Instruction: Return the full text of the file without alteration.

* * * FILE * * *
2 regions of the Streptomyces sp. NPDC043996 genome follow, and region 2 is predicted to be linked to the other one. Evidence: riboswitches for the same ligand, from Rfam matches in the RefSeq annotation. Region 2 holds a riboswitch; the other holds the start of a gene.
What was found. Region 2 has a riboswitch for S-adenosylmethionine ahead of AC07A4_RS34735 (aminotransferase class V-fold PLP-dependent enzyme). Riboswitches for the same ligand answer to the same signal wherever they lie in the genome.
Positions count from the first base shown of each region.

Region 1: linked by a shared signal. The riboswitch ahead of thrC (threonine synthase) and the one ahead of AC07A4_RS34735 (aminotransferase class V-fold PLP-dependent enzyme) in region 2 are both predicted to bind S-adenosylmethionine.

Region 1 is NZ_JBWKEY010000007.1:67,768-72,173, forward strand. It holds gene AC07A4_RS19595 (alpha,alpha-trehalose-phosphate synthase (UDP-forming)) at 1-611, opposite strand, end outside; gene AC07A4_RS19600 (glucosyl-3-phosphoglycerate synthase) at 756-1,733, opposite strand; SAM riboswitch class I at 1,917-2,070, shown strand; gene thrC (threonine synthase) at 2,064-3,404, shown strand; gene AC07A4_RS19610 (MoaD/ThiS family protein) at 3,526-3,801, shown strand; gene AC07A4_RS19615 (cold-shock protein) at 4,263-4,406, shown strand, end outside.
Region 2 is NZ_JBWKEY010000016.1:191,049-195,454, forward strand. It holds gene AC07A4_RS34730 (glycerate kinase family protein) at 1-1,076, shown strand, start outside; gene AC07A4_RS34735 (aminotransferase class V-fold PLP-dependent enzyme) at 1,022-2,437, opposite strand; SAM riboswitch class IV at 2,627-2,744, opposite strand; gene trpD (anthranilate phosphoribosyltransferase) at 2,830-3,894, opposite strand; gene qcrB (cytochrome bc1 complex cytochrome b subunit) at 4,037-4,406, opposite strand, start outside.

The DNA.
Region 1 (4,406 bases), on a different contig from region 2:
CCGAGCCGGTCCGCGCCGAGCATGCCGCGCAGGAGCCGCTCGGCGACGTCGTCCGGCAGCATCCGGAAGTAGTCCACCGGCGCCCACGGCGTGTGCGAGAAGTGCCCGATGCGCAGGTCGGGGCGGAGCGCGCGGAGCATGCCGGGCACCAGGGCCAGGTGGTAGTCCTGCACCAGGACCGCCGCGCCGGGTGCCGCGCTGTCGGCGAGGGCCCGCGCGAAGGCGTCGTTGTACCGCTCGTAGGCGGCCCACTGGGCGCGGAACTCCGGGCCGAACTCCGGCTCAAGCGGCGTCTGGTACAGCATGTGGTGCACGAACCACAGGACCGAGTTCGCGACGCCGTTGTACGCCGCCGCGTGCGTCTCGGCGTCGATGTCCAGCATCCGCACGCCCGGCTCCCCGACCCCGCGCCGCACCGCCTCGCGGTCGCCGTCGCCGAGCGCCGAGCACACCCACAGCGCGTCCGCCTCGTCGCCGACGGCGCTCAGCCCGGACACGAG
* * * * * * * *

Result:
2 regions of the Streptomyces sp. NPDC043996 genome follow, and region 2 is predicted to be linked to the other one. Evidence: riboswitches for the same ligand, from Rfam matches in the RefSeq annotation. Region 2 holds a riboswitch; the other holds the start of a gene.
What was found. Region 2 has a riboswitch for S-adenosylmethionine ahead of AC07A4_RS34735 (aminotransferase class V-fold PLP-dependent enzyme). Riboswitches for the same ligand answer to the same signal wherever they lie in the genome.
Positions count from the first base shown of each region.

Region 1: linked by a shared signal. The riboswitch ahead of thrC (threonine synthase) and the one ahead of AC07A4_RS34735 (aminotransferase class V-fold PLP-dependent enzyme) in region 2 are both predicted to bind S-adenosylmethionine.

Region 1 is NZ_JBWKEY010000007.1:67,768-72,173, forward strand. It holds gene AC07A4_RS19595 (alpha,alpha-trehalose-phosphate synthase (UDP-forming)) at 1-611, opposite strand, end outside; gene AC07A4_RS19600 (glucosyl-3-phosphoglycerate synthase) at 756-1,733, opposite strand; SAM riboswitch class I at 1,917-2,070, shown strand; gene thrC (threonine synthase) at 2,064-3,404, shown strand; gene AC07A4_RS19610 (MoaD/ThiS family protein) at 3,526-3,801, shown strand; gene AC07A4_RS19615 (cold-shock protein) at 4,263-4,406, shown strand, end outside.
Region 2 is NZ_JBWKEY010000016.1:191,049-195,454, forward strand. It holds gene AC07A4_RS34730 (glycerate kinase family protein) at 1-1,076, shown strand, start outside; gene AC07A4_RS34735 (aminotransferase class V-fold PLP-dependent enzyme) at 1,022-2,437, opposite strand; SAM riboswitch class IV at 2,627-2,744, opposite strand; gene trpD (anthranilate phosphoribosyltransferase) at 2,830-3,894, opposite strand; gene qcrB (cytochrome bc1 complex cytochrome b subunit) at 4,037-4,406, opposite strand, start outside.

The DNA.
Region 1 (4,406 bases), on a different contig from region 2:
CCGAGCCGGTCCGCGCCGAGCATGCCGCGCAGGAGCCGCTCGGCGACGTCGTCCGGCAGCATCCGGAAGTAGTCCACCGGCGCCCACGGCGTGTGCGAGAAGTGCCCGATGCGCAGGTCGGGGCGGAGCGCGCGGAGCATGCCGGGCACCAGGGCCAGGTGGTAGTCCTGCACCAGGACCGCCGCGCCGGGTGCCGCGCTGTCGGCGAGGGCCCGCGCGAAGGCGTCGTTGTACCGCTCGTAGGCGGCCCACTGGGCGCGGAACTCCGGGCCGAACTCCGGCTCAAGCGGCGTCTGGTACAGCATGTGGTGCACGAACCACAGGACCGAGTTCGCGACGCCGTTGTACGCCGCCGCGTGCGTCTCGGCGTCGATGTCCAGCATCCGCACGCCCGGCTCCCCGACCCCGCGCCGCACCGCCTCGCGGTCGCCGTCGCCGAGCGCCGAGCACACCCACAGCGCGTCCGCCTCGTCGCCGACGGCGCTCAGCCCGGACACGAG